Are you planning to send Valentine’s Day goodies into school? Traditions are important in families, in cultures, and in creating a sense of community. When holidays come around throughout the school year, students get excited about taking time away from the everyday academics and bringing some traditions into the classroom. Enter Valentine’s Day, with its chocolaty treats, candy hearts, and little paper cards adorned with trendy characters. The students have their Cupid arrows aimed at a Valentine extravaganza.
And, as the home bell rings at 3:30pm on Feb. 14th, the teachers are left with desks glossy with chip oil, carpets decorated with spilled drinks, and a recycle bin brimming with forgotten cards. To me, this tradition seems wasteful, lacking in nutritional value, and rife with potential allergy threats. At the risk of being a Valentine’s Day Scrooge, I say—stop the madness!
Here is what I would like to see in my classroom: Yes! Let’s honour the Valentine’s Day tradition by making crafts and cards for our loved ones. I will cherish every misspelled, crooked handicraft my daughter brings home to me. My classroom always welcomes creativity and artistry. And yes! Let’s have a celebration. Let’s join together as a classroom community and have some fun. I am a big believer that fun most definitely belongs in school. I will set some time aside on Valentine’s Day, during which we will take a break from our work, crank up some feel-good music, and play a few games. I would like our Valentine’s celebration to be full of laughter, friendship, and togetherness.
Here is what I don’t want to see: No sugar! No junk food! Please don’t send in the over-processed, store-bought, unhealthy treats. I know, I know, there is a place for food being synonymous with celebration, but please, not in my classroom. We just don’t need it. And no, Supermom, I don’t even want your beautifully decorated, heart-shaped cupcakes! Of course, I appreciate the effort you put in and the happiness those cupcakes bring your child. But, I also see the kids who feel badly that they didn’t bring a treat, or feel labelled because they can’t eat your well-intentioned goodies due to religious or health reasons. Many schools and school boards are laying down strict guidelines on treats being brought and shared at school, as we strive to teach kids healthy ways of eating.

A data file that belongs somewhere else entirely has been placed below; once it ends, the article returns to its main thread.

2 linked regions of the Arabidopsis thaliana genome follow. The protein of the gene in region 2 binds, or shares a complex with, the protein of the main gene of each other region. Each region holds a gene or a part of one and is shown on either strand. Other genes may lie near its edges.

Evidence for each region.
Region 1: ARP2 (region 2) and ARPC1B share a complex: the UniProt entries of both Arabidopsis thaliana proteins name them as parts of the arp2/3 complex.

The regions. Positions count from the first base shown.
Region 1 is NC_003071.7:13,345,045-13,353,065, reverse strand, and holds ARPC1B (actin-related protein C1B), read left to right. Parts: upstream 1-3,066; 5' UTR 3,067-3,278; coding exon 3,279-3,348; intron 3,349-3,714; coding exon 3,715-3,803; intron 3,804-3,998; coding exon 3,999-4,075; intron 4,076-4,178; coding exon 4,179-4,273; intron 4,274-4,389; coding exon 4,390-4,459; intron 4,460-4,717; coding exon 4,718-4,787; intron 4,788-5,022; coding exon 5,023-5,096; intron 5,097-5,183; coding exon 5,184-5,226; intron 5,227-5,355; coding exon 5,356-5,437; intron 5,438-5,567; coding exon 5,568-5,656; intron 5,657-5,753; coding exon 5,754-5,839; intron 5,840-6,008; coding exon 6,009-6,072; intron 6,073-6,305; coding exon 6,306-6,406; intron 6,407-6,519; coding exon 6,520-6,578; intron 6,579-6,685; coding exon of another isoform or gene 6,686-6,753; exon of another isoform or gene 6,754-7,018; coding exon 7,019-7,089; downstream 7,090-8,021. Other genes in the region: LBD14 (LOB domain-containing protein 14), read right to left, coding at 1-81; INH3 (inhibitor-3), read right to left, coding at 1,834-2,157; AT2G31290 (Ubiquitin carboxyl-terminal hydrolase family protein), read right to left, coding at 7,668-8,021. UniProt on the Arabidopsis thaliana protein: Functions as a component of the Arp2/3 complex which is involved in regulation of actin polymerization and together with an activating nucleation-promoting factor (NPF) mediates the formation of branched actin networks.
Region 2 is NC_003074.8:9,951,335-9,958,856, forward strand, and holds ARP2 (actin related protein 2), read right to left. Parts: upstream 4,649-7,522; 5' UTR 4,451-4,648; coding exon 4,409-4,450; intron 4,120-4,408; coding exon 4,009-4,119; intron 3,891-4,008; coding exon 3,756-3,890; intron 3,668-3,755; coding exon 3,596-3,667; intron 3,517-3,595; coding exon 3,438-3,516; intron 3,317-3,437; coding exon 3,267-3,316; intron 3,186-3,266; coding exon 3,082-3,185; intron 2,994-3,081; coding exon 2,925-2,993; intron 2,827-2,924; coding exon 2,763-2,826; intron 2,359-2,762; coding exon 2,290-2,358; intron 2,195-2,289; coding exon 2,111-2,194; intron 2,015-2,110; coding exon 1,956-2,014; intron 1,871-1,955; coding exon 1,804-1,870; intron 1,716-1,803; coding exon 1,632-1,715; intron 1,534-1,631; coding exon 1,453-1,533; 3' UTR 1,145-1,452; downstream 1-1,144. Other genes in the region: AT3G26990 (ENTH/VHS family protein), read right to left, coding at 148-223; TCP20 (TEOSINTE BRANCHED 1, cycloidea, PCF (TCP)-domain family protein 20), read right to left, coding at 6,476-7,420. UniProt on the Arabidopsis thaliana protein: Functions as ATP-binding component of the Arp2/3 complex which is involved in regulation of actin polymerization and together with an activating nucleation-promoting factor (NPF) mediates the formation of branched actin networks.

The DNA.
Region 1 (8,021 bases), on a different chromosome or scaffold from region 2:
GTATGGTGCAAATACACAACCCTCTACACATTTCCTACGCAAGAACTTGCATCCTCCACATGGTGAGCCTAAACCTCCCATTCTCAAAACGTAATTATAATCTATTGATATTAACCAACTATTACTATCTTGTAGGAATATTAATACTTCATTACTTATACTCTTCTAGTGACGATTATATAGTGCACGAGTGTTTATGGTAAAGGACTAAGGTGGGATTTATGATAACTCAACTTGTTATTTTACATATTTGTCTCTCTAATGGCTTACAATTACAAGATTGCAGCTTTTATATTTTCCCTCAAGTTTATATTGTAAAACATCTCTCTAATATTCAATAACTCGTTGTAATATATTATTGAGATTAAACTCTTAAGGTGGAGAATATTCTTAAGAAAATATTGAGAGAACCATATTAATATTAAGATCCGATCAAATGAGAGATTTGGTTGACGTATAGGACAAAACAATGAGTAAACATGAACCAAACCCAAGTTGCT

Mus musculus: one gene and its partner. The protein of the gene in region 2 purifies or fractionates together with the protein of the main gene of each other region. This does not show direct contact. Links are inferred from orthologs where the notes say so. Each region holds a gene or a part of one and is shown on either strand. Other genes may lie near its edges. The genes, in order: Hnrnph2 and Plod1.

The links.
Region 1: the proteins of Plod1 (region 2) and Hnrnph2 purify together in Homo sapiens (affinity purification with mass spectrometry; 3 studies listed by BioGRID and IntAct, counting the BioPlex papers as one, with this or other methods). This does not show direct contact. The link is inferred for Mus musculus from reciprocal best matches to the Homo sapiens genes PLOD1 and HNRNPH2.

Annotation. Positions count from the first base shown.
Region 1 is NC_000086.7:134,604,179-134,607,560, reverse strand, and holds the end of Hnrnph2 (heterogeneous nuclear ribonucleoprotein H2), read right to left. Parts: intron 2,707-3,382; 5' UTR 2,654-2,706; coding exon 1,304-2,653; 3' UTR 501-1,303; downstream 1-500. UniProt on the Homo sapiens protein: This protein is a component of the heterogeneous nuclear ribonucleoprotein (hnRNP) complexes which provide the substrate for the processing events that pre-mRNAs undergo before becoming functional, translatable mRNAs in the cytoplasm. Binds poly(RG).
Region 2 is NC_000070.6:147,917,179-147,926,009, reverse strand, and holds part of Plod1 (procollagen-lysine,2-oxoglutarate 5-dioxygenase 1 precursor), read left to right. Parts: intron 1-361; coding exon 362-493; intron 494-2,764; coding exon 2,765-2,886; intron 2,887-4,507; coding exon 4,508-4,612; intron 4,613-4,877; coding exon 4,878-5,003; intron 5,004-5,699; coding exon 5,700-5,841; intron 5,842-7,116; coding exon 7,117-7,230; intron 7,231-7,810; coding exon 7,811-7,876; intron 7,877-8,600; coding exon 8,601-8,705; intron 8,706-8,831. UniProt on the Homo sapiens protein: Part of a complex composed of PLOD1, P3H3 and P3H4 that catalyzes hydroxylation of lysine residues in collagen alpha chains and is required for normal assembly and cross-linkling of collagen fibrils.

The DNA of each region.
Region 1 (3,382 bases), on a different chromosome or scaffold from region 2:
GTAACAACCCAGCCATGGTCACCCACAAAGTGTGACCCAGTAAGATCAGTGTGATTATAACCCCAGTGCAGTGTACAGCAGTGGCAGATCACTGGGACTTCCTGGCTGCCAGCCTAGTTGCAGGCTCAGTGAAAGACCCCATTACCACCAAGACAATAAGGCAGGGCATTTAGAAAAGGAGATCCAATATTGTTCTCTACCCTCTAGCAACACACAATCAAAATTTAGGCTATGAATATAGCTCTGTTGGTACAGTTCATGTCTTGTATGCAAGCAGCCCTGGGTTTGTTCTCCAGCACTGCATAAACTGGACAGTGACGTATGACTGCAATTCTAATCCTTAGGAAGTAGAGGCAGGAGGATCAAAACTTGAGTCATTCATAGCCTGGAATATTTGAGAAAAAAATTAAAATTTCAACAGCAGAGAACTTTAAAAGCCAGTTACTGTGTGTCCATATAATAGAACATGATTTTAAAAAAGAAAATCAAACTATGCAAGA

And nope, I don’t want to see the little Valentine’s cards. I know, I know, your child loves picking out their box of cards and deciding who gets what. I do appreciate the writing practice this practice entails for younger learners, but I see little value beyond that. Inevitably, these cards end up causing hurt feelings. Even when there is a lovely wee note for everyone in the class, there still may be some subtle put-downs perceived. Trust me, someone will be upset that they were intentionally given the least popular member of One Direction. And don’t even get me started on the waste and the commercialism of all that paper!
So, I say, bring on a classroom party filled with entertaining activities that foster community and friendship among students. But let’s teach our kids that fun doesn’t have to equal commercialism and sugary treats. This year, let’s celebrate heart day in a heart healthy, save-the-planet way.
This is just one teacher’s opinion. Thoughts?
As always, enjoy the journey!